Researchers can’t explain why size of Gulf of Mexico dead zone has decreased

Share

Via Radio Iowa

Despite increasing amounts of runoff from farm fields in Iowa and elsewhere, this year’s so-called “dead zone” in the Gulf of Mexico is much smaller than expected and researchers are surprised.

Nutrients from crop fertilizer and manure flow downstream and spur algae blooms, cutting oxygen levels and killing fish. Louisiana State University oceanographer Eugene Turner says last year’s dead zone or hypoxia was the largest on record.

“The conditions aren’t that different from last year when we had the really large one, the largest one yet,” Turner says, “and…I’m still a little flummoxed about this.” This year’s dead zone is about the size of the state of Delaware, half as big as scientists thought it would be and less than a third the size it was in 2017. Even though the impacts seem smaller this year, Turner says polluters aren’t off the hook.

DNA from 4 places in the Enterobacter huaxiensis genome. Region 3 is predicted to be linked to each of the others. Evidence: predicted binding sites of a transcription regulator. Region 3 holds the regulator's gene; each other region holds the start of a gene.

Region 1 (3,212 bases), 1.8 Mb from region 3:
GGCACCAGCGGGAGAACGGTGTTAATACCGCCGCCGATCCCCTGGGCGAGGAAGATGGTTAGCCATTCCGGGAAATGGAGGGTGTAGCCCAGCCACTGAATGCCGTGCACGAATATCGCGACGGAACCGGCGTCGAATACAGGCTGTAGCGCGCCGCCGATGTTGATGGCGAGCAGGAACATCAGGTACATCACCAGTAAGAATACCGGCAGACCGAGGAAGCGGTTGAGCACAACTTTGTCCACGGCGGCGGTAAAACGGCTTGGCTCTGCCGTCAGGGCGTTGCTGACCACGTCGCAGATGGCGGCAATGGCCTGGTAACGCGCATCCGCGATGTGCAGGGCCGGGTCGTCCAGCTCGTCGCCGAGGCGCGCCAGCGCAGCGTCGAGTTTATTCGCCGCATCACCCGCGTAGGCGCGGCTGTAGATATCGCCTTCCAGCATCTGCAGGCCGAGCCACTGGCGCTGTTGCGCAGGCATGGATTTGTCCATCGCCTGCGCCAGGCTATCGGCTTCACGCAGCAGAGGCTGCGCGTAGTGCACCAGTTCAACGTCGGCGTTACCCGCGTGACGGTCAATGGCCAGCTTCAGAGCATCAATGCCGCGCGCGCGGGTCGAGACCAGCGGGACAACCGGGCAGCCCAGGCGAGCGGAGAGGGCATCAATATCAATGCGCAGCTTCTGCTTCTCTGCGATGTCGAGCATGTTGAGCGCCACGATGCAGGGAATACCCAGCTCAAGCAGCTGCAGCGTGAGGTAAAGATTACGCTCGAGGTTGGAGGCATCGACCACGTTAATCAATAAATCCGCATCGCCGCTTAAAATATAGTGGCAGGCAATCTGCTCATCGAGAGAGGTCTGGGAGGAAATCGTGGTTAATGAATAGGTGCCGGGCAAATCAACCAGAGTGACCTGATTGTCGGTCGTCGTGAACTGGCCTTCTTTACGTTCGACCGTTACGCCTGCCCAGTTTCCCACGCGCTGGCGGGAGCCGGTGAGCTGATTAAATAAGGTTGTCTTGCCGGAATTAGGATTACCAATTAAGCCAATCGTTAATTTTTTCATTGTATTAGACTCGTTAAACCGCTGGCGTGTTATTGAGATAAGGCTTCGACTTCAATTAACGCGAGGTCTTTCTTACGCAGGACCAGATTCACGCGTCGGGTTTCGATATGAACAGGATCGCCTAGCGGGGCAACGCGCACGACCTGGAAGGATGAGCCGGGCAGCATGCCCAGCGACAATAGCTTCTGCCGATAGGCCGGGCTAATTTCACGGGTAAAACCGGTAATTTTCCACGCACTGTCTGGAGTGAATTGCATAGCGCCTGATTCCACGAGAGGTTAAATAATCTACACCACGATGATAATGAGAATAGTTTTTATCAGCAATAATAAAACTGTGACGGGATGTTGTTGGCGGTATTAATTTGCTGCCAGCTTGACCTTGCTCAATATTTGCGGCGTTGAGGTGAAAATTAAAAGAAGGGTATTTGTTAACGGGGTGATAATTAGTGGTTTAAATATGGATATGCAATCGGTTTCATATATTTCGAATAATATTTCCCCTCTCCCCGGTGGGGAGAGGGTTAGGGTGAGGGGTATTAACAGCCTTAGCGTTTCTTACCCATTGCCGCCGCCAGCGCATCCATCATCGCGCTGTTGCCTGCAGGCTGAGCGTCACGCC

“Of course, they’re not because we have a five-year running average,” Turner says, “and at least from a science point of view, we’ve always said and continue to say, the environment itself is changing every year.” Turner says changing ocean currents may account for the higher oxygen levels. This year’s hypoxic zone measures 2,700 square miles, compared to last year’s 8,700.

The so-called Dead Zone in the Gulf of Mexico (LSU Dead Zone Graphic) click image to enlarge